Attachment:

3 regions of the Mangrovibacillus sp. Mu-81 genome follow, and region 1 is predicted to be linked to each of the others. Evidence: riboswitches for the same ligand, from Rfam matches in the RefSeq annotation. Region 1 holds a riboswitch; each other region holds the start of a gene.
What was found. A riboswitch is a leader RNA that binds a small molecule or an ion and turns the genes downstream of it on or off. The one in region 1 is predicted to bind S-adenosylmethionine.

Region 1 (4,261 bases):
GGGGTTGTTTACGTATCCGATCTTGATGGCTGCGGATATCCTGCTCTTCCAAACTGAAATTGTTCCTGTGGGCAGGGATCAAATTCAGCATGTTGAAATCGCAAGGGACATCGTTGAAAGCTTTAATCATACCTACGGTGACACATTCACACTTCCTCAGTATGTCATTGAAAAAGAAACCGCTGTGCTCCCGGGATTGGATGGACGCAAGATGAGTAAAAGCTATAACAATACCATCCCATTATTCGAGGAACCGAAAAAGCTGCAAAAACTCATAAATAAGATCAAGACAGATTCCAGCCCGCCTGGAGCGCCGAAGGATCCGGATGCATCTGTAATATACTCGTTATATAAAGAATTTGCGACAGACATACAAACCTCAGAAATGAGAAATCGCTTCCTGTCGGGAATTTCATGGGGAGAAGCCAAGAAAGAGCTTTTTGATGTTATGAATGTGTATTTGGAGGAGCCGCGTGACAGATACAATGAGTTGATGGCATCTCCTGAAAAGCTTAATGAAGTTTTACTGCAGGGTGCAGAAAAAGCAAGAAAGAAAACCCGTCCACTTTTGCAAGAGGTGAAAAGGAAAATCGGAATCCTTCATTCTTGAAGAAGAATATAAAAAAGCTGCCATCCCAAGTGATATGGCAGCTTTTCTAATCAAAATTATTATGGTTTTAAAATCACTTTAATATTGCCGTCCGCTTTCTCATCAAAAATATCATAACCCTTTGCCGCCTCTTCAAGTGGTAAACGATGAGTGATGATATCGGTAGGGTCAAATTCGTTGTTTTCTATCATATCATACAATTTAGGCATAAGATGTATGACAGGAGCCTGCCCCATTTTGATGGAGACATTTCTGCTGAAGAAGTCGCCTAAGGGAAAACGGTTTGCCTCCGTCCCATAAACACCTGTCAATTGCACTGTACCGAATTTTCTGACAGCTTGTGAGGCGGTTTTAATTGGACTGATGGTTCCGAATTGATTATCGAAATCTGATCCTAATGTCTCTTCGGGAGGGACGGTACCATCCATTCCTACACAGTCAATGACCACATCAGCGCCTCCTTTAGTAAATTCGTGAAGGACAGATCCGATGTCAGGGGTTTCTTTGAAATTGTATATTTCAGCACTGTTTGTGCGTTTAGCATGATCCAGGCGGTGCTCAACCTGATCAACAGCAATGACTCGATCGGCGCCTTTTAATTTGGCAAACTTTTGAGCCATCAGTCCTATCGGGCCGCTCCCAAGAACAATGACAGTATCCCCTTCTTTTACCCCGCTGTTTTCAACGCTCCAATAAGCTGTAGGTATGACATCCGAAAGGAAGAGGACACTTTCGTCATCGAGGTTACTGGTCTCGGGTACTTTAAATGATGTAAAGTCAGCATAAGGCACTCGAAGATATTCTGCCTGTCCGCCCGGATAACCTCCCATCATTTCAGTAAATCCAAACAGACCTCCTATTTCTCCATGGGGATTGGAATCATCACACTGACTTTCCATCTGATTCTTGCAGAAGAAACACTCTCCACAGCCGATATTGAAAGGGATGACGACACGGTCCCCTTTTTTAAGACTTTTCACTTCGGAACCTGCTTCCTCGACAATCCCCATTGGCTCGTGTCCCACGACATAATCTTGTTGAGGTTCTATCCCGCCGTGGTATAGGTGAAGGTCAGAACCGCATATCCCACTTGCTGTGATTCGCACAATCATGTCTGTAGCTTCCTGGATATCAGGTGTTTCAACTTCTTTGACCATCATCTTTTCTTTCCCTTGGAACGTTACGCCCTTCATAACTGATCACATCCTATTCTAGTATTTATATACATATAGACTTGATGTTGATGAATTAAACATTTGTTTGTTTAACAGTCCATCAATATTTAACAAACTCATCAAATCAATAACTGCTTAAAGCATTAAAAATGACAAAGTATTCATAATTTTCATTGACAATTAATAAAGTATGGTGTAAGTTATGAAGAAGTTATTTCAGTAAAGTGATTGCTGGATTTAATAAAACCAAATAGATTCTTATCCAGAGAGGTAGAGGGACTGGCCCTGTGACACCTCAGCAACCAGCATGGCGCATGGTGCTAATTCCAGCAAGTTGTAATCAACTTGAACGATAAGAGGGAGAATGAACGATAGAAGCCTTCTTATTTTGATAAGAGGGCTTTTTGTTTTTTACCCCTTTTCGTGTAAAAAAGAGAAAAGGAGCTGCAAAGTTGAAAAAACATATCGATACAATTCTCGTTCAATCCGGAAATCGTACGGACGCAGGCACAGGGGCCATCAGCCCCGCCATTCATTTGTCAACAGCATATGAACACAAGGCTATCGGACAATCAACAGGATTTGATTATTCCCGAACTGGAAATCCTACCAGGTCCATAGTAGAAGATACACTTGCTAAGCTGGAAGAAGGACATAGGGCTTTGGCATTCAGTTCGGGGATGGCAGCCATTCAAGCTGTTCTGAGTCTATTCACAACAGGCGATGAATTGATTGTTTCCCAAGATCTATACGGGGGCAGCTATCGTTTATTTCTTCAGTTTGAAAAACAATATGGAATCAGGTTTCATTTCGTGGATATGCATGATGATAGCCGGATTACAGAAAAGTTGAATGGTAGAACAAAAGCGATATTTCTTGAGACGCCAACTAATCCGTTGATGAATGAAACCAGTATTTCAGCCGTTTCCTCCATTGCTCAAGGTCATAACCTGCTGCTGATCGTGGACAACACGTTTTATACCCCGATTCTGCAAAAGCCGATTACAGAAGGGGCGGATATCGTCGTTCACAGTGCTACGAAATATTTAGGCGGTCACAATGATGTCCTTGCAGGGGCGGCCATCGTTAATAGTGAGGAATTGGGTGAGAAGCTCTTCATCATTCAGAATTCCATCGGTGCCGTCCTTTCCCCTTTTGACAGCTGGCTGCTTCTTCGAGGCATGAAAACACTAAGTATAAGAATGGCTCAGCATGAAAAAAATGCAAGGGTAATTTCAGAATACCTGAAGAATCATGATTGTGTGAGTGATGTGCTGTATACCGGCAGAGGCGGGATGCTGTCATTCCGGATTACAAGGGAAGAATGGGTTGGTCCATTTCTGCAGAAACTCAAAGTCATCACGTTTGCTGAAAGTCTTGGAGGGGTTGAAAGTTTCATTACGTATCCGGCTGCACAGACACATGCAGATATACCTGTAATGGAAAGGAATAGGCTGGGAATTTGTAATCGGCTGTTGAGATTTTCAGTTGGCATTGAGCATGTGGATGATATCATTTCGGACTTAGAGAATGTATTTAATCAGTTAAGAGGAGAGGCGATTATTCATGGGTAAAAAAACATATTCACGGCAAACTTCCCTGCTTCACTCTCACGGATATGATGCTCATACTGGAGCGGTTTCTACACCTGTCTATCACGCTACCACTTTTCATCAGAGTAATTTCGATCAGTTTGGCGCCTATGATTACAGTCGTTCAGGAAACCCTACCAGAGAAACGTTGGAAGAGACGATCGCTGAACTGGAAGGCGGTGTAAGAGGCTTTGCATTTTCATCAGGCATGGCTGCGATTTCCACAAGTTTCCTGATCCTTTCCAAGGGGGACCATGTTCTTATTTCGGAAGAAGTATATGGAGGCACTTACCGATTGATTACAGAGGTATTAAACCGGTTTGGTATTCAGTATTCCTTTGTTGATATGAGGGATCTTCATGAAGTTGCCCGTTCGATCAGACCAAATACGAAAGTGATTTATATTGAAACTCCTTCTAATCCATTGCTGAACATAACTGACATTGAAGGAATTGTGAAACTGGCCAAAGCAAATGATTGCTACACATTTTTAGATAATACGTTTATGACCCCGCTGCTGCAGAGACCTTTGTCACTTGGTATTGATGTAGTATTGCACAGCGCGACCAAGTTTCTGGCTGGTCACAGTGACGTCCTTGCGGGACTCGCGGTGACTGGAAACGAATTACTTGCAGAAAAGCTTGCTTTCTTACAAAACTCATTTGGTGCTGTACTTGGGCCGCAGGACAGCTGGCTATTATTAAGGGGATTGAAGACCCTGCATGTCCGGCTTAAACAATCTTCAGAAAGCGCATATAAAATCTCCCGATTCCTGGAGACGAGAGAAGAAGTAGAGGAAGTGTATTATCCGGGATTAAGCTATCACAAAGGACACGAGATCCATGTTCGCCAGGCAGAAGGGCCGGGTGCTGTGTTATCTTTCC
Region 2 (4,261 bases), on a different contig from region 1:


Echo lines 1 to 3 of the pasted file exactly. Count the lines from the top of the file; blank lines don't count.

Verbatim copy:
3 regions of the Mangrovibacillus sp. Mu-81 genome follow, and region 1 is predicted to be linked to each of the others. Evidence: riboswitches for the same ligand, from Rfam matches in the RefSeq annotation. Region 1 holds a riboswitch; each other region holds the start of a gene.
What was found. A riboswitch is a leader RNA that binds a small molecule or an ion and turns the genes downstream of it on or off. The one in region 1 is predicted to bind S-adenosylmethionine.

Region 1 (4,261 bases):